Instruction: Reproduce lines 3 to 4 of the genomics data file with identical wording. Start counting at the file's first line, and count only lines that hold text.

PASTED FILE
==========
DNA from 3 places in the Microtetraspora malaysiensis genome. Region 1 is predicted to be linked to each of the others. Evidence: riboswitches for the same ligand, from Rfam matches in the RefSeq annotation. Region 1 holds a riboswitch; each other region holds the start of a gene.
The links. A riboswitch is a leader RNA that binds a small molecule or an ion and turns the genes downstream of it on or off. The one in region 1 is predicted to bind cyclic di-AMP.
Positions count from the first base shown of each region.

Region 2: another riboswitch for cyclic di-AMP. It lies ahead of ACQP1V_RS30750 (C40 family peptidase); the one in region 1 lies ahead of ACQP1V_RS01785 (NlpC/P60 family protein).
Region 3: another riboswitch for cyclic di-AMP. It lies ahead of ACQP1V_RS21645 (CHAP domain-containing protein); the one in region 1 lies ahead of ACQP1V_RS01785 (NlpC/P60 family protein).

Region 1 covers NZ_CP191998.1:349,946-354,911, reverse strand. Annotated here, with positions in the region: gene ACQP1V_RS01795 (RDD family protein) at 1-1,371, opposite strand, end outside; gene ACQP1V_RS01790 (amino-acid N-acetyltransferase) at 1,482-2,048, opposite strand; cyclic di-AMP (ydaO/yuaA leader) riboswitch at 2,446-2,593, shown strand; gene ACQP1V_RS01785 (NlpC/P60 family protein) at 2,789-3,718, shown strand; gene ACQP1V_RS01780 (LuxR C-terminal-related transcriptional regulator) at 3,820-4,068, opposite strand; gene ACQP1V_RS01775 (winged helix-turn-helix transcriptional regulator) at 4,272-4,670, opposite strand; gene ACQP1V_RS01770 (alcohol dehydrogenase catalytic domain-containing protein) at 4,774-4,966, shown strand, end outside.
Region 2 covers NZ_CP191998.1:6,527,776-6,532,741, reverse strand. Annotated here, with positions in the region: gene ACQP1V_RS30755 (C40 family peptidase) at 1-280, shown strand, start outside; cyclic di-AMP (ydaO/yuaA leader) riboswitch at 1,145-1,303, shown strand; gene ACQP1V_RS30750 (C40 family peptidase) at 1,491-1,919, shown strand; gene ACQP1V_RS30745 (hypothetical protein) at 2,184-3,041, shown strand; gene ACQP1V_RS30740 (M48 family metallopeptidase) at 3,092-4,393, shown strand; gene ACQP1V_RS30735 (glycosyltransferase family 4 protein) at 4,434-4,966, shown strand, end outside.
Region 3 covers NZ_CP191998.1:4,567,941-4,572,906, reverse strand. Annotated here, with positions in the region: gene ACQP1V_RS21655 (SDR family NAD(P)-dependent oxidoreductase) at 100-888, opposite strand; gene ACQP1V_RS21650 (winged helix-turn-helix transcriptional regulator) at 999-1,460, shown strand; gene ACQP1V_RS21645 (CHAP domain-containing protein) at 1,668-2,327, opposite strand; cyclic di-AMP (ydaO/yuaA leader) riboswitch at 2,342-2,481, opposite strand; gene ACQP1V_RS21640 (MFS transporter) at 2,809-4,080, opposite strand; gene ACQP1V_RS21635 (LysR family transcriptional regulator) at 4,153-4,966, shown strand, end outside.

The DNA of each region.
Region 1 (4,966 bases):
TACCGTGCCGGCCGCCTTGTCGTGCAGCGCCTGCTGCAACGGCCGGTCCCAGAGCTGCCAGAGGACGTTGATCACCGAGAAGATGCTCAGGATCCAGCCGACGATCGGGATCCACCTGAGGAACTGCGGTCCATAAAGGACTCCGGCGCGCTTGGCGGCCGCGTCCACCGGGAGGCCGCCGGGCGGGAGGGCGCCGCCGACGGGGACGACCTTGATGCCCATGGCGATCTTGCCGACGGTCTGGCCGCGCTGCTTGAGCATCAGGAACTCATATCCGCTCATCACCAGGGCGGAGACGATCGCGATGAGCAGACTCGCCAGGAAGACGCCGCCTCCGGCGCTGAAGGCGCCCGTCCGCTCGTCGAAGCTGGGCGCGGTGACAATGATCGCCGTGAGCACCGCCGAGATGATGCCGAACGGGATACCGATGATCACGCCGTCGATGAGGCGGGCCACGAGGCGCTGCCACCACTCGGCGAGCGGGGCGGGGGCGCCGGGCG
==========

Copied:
Positions count from the first base shown of each region.

Region 2: another riboswitch for cyclic di-AMP. It lies ahead of ACQP1V_RS30750 (C40 family peptidase); the one in region 1 lies ahead of ACQP1V_RS01785 (NlpC/P60 family protein).